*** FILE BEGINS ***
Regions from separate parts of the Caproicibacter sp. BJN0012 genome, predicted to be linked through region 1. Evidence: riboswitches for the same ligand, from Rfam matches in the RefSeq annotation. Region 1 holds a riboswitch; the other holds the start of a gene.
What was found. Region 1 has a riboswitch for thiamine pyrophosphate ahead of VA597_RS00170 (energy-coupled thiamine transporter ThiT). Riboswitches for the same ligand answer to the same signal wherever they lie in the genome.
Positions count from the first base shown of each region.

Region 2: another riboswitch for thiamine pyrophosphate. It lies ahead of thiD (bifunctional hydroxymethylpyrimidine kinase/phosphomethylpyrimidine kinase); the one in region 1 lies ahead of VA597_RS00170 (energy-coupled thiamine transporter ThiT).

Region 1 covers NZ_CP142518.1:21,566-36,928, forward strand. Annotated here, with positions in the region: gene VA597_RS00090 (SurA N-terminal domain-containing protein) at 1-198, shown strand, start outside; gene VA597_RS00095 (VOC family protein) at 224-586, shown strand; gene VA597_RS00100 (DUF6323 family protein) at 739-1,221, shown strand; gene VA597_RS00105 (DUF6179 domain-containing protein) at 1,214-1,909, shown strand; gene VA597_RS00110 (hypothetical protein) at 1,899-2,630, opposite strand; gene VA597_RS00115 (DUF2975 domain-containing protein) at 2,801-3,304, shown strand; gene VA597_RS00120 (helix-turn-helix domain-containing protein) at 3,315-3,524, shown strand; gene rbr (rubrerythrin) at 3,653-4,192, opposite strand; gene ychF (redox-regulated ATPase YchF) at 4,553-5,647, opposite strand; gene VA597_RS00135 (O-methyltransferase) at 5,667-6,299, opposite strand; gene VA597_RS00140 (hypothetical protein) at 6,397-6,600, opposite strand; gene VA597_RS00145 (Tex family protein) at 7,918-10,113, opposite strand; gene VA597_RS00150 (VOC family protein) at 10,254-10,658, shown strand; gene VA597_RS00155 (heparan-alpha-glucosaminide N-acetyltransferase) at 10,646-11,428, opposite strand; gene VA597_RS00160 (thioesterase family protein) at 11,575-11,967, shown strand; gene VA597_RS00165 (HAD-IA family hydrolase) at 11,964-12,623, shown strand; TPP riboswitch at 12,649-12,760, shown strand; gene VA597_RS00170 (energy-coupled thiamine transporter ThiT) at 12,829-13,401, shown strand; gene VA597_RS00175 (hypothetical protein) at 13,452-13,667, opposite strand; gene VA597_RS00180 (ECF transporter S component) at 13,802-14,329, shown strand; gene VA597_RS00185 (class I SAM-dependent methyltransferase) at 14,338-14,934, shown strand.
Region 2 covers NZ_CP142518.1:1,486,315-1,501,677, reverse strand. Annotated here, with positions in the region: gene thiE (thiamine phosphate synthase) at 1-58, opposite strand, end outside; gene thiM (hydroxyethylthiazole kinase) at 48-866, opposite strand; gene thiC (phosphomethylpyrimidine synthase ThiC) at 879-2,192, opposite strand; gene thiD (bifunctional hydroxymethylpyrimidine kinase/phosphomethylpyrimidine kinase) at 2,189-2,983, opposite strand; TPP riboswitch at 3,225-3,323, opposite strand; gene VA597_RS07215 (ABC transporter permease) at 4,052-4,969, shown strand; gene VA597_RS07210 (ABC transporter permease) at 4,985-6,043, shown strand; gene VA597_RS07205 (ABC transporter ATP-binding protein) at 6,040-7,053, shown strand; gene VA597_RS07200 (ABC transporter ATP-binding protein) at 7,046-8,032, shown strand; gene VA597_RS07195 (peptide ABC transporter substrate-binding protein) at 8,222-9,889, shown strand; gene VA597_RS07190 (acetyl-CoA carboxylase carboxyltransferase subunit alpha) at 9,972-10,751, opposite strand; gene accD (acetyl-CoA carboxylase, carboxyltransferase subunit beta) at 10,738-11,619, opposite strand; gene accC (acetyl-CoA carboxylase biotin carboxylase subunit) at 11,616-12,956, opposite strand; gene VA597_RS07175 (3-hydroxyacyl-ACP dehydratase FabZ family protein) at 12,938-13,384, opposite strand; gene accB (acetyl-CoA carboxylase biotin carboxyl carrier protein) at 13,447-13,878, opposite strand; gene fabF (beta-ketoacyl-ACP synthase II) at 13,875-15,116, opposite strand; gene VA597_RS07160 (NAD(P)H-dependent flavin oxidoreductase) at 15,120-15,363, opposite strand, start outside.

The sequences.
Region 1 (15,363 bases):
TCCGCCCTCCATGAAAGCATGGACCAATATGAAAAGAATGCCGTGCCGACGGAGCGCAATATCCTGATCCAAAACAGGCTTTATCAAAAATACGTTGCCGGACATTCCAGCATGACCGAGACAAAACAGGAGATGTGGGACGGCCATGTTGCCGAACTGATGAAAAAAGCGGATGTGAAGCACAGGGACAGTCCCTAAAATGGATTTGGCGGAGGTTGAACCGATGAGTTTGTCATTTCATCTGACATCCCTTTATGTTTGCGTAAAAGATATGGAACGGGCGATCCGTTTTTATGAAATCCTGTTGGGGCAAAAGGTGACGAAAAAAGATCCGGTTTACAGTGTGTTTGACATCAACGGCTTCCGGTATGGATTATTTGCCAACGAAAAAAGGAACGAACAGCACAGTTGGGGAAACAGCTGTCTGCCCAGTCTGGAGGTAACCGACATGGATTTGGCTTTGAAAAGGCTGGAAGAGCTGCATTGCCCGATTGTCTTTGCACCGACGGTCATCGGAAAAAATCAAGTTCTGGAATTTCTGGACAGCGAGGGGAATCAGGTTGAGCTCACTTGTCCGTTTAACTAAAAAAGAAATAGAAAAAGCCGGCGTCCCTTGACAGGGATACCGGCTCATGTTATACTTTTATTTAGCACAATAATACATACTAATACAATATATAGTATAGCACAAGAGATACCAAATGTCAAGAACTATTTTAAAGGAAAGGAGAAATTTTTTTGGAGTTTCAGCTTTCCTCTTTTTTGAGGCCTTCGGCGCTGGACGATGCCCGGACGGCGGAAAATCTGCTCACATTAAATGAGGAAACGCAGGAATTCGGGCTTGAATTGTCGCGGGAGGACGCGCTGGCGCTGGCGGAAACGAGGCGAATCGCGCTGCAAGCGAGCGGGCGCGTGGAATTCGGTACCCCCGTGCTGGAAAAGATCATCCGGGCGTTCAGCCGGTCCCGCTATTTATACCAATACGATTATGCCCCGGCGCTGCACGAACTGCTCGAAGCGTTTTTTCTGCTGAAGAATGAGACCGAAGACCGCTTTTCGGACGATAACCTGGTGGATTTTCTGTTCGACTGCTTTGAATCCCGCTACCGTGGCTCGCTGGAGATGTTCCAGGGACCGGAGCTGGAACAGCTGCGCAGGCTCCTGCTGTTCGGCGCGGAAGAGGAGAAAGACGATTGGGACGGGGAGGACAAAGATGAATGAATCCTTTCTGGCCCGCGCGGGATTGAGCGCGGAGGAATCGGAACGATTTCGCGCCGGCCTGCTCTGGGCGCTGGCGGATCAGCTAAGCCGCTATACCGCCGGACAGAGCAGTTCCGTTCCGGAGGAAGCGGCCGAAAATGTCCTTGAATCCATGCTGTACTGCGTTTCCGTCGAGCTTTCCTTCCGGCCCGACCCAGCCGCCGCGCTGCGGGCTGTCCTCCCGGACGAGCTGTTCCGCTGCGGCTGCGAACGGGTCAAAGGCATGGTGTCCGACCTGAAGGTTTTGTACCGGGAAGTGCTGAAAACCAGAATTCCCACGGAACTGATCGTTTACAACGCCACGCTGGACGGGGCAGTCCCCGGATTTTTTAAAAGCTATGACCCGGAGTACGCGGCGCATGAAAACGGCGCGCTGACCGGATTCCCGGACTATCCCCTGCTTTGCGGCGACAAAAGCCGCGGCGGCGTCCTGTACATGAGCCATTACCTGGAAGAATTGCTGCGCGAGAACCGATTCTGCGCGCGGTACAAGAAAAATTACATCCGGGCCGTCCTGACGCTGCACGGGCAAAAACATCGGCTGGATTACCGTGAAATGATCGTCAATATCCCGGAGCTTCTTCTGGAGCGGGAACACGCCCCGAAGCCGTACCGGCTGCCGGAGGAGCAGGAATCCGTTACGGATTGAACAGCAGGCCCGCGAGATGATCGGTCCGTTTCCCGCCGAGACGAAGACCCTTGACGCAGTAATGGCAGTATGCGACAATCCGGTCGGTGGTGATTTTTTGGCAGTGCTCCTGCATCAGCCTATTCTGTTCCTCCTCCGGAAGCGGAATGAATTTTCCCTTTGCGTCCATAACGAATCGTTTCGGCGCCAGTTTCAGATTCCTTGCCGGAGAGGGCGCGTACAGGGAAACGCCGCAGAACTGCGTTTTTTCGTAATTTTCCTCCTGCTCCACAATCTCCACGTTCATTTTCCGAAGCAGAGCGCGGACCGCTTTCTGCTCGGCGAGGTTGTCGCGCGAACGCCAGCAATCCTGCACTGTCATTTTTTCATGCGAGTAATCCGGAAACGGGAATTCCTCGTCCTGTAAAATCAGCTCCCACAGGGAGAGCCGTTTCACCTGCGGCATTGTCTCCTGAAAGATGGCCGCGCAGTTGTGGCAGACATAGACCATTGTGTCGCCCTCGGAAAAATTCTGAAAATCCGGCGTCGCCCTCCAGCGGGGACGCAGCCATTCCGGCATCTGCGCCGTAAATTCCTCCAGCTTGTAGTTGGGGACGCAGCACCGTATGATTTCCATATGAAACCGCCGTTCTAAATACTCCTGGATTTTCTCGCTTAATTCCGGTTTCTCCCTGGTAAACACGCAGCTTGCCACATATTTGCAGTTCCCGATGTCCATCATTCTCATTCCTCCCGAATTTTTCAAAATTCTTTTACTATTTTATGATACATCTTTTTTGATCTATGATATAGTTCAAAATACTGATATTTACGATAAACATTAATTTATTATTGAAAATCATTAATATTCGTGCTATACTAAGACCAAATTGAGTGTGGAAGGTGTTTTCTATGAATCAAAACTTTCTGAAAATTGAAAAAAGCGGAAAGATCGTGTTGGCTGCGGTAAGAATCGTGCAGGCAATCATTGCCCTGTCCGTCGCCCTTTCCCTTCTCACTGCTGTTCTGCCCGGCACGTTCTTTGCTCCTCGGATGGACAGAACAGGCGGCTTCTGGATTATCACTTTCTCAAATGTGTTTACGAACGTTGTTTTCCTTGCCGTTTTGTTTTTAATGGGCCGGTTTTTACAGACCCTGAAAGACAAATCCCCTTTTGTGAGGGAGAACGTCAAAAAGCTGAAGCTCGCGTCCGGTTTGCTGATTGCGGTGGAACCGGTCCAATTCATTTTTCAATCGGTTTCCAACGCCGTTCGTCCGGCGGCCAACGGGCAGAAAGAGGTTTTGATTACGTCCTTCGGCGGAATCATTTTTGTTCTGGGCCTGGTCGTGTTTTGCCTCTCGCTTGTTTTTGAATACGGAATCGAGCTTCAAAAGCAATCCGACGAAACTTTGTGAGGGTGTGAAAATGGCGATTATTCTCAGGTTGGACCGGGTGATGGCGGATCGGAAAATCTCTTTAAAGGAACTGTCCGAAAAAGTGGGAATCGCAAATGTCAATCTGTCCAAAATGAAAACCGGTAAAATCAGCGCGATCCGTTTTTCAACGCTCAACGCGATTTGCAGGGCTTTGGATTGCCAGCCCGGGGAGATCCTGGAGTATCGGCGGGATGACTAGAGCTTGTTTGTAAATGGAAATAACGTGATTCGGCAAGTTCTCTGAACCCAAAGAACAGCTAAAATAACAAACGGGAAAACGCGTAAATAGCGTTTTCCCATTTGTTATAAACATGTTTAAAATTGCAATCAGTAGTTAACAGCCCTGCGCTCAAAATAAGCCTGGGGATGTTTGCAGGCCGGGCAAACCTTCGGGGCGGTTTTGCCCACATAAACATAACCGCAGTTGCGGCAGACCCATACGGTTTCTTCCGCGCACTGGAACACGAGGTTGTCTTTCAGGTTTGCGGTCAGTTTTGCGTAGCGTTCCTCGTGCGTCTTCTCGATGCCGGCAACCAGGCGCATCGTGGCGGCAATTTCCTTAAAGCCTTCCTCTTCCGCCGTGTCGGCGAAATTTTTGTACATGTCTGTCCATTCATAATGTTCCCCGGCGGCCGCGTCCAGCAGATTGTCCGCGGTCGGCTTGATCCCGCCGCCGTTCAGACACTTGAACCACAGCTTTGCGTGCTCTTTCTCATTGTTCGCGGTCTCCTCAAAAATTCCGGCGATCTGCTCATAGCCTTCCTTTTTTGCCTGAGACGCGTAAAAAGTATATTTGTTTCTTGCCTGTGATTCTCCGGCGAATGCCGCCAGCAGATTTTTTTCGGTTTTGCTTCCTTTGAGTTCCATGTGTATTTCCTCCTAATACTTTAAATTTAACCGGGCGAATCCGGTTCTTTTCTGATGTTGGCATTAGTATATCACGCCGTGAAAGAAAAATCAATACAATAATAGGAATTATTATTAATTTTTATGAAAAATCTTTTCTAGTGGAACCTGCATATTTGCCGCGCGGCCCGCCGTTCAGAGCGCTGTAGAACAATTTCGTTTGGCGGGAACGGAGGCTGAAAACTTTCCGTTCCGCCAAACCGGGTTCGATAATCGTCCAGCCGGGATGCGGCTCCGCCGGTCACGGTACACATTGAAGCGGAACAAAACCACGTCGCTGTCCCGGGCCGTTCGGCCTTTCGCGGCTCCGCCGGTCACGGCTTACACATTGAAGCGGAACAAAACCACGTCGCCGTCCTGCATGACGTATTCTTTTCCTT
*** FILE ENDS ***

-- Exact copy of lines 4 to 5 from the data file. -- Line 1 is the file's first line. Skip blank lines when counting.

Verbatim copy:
Region 2: another riboswitch for thiamine pyrophosphate. It lies ahead of thiD (bifunctional hydroxymethylpyrimidine kinase/phosphomethylpyrimidine kinase); the one in region 1 lies ahead of VA597_RS00170 (energy-coupled thiamine transporter ThiT).

Region 1 covers NZ_CP142518.1:21,566-36,928, forward strand. Annotated here, with positions in the region: gene VA597_RS00090 (SurA N-terminal domain-containing protein) at 1-198, shown strand, start outside; gene VA597_RS00095 (VOC family protein) at 224-586, shown strand; gene VA597_RS00100 (DUF6323 family protein) at 739-1,221, shown strand; gene VA597_RS00105 (DUF6179 domain-containing protein) at 1,214-1,909, shown strand; gene VA597_RS00110 (hypothetical protein) at 1,899-2,630, opposite strand; gene VA597_RS00115 (DUF2975 domain-containing protein) at 2,801-3,304, shown strand; gene VA597_RS00120 (helix-turn-helix domain-containing protein) at 3,315-3,524, shown strand; gene rbr (rubrerythrin) at 3,653-4,192, opposite strand; gene ychF (redox-regulated ATPase YchF) at 4,553-5,647, opposite strand; gene VA597_RS00135 (O-methyltransferase) at 5,667-6,299, opposite strand; gene VA597_RS00140 (hypothetical protein) at 6,397-6,600, opposite strand; gene VA597_RS00145 (Tex family protein) at 7,918-10,113, opposite strand; gene VA597_RS00150 (VOC family protein) at 10,254-10,658, shown strand; gene VA597_RS00155 (heparan-alpha-glucosaminide N-acetyltransferase) at 10,646-11,428, opposite strand; gene VA597_RS00160 (thioesterase family protein) at 11,575-11,967, shown strand; gene VA597_RS00165 (HAD-IA family hydrolase) at 11,964-12,623, shown strand; TPP riboswitch at 12,649-12,760, shown strand; gene VA597_RS00170 (energy-coupled thiamine transporter ThiT) at 12,829-13,401, shown strand; gene VA597_RS00175 (hypothetical protein) at 13,452-13,667, opposite strand; gene VA597_RS00180 (ECF transporter S component) at 13,802-14,329, shown strand; gene VA597_RS00185 (class I SAM-dependent methyltransferase) at 14,338-14,934, shown strand.